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February 23, 2017

In an unpublished decision on Wednesday, the Fifth Circuit Court of Appeals criticized an immigration attorney in the case of Poscual-Jimenez v. Jeff Sessions, No. 15-60550 (Fifth Cir. Feb. 22, 2017) for filing a brief which was "virtually identical to the brief he filed with the [Board of Immigration Appeals]."  The Court also stated that "the arguments section contains only conclusory assertions and no citations to the administrative record."  Finally, the Court concluded, "Because Poscual-Jimenez has not meaningfully challenged the BIA’s reasoning that he was ineligible for withholding of removal and [Convention Against Torture] protection, he is de...

January 9, 2017

Note: This list is far from comprehensive.  Just stuff we are especially proud of.



8/2019--Affirmative asylum application approved for Iraqi doctor (after successful expedite request).

4/2019--Extraordinary Ability petition (EB-1A immigrant visa petition) approved for composite materials and failure analysis expert in the oil and gas industry (no request for evidence).

1/2019--Extraordinary Ability petition (EB-1A immigrant visa...

December 30, 2016

On December 27, 2016, the Administrative Appeals Office of USCIS issued a new precedent, Matter of Dhanasar, 26 I&N Dec. 884 (AAO 2016), vacating its principal decision on National Interest Waiver adjudications which had prevailed for nearly two decades.  The case involved an aerospace engineering researcher and educator seeking a national interest waiver under the EB-2 category for an individual with an advanced degree.  The Director of the Texas Service Center denied the petition, concluding that a waiver of the job offer requirement would not be in the national interest.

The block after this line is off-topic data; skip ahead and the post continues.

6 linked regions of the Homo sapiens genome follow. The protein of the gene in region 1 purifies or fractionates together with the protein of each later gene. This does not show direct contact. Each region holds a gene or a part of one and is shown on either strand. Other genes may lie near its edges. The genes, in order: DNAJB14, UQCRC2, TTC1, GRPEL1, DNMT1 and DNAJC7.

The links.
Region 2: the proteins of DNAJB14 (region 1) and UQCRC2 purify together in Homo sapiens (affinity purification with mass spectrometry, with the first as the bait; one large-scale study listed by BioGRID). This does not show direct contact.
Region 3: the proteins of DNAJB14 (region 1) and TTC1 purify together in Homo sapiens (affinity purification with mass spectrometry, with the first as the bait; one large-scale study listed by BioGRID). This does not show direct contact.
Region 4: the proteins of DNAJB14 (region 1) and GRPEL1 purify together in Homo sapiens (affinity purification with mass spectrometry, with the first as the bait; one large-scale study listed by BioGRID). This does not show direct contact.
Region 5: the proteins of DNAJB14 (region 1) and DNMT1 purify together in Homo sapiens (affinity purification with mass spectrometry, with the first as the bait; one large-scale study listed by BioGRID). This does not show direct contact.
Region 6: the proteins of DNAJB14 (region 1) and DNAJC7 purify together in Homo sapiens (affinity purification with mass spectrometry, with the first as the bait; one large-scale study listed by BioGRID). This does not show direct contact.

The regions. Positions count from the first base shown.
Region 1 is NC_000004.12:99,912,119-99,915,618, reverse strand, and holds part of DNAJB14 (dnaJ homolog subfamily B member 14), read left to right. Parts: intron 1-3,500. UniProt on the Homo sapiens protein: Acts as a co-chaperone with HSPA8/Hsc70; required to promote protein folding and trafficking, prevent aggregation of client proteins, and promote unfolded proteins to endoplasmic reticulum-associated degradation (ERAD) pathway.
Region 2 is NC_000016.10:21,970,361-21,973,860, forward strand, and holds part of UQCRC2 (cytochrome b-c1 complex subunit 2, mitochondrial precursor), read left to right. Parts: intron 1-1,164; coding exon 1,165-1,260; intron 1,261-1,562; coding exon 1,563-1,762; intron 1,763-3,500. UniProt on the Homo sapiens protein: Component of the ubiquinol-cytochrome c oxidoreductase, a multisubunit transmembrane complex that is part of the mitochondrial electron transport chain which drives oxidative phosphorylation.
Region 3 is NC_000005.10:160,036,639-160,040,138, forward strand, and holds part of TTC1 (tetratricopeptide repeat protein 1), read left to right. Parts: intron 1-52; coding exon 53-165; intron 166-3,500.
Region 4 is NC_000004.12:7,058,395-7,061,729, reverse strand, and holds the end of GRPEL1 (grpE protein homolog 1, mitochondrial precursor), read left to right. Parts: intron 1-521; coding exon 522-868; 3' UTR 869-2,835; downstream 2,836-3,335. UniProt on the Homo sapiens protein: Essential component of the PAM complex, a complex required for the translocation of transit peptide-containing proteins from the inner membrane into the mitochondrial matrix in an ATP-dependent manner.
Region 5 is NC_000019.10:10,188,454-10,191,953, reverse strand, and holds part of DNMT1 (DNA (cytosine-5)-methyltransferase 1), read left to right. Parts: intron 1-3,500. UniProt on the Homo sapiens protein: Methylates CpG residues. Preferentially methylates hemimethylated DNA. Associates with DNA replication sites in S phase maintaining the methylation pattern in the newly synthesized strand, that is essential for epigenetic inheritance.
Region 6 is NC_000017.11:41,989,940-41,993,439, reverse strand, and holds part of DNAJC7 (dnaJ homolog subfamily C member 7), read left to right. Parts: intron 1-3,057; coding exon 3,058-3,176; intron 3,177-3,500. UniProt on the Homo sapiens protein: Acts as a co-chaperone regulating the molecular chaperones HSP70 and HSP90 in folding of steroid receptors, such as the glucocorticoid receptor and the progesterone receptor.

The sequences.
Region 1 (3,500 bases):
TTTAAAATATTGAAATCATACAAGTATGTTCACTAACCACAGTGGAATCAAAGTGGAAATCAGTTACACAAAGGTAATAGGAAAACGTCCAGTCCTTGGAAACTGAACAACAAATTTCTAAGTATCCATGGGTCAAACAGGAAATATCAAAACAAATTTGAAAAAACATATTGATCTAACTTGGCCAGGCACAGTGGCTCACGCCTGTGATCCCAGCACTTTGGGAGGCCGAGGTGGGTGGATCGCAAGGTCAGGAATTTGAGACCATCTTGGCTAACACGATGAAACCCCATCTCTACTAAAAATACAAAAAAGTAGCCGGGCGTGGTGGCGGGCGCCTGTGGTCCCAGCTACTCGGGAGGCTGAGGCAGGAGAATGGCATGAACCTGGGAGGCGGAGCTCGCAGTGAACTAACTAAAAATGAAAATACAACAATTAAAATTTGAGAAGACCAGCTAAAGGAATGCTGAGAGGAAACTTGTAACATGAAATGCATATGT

As the AAO explains, an immigrant visa is available in the EB-2 category to...

October 27, 2016

In the continuing saga of Matter of Silva-Trevino, 26 I&N Dec. 826 (BIA 2016), the BIA was again asked to determine whether Texas Penal Code 21.11(a)(1) (indecency with a child) is a crime involving moral turpitude.  This case has had a long history and has been the focal point of the Board's CIMT categorical approach analysis for eight years.  The case has revolved around the difficult questions of how and when to apply the categorical and modified categorical approach.

In Matter of Silva-Trevino, 24 I&N Dec. 687 (A.G. 2008), the Attorney General created a three-step framework for determining whether any crime of conviction involves moral tur...

October 12, 2016

Murillo-Robles v. Lynch, No. 15-2568 (1st Cir., Oct. 7, 2016) is a case involving the “exceptional circumstances” rescission of an in absentia (with notice) order of removal and provides a study in attorney apathy and incompetence.

Murillo-Robles entered the U.S. as an eleven-year old, having been petitioned by his stepfather.  Two years later he applied to remove conditions from his residency.  Then the circus began.  His first attorney failed to respond to a request for evidence from USCIS and the application to remove conditions was denied.  He was then placed into removal proceedings and requested continuances to adjudicate a second I-751.  That pet...

October 12, 2016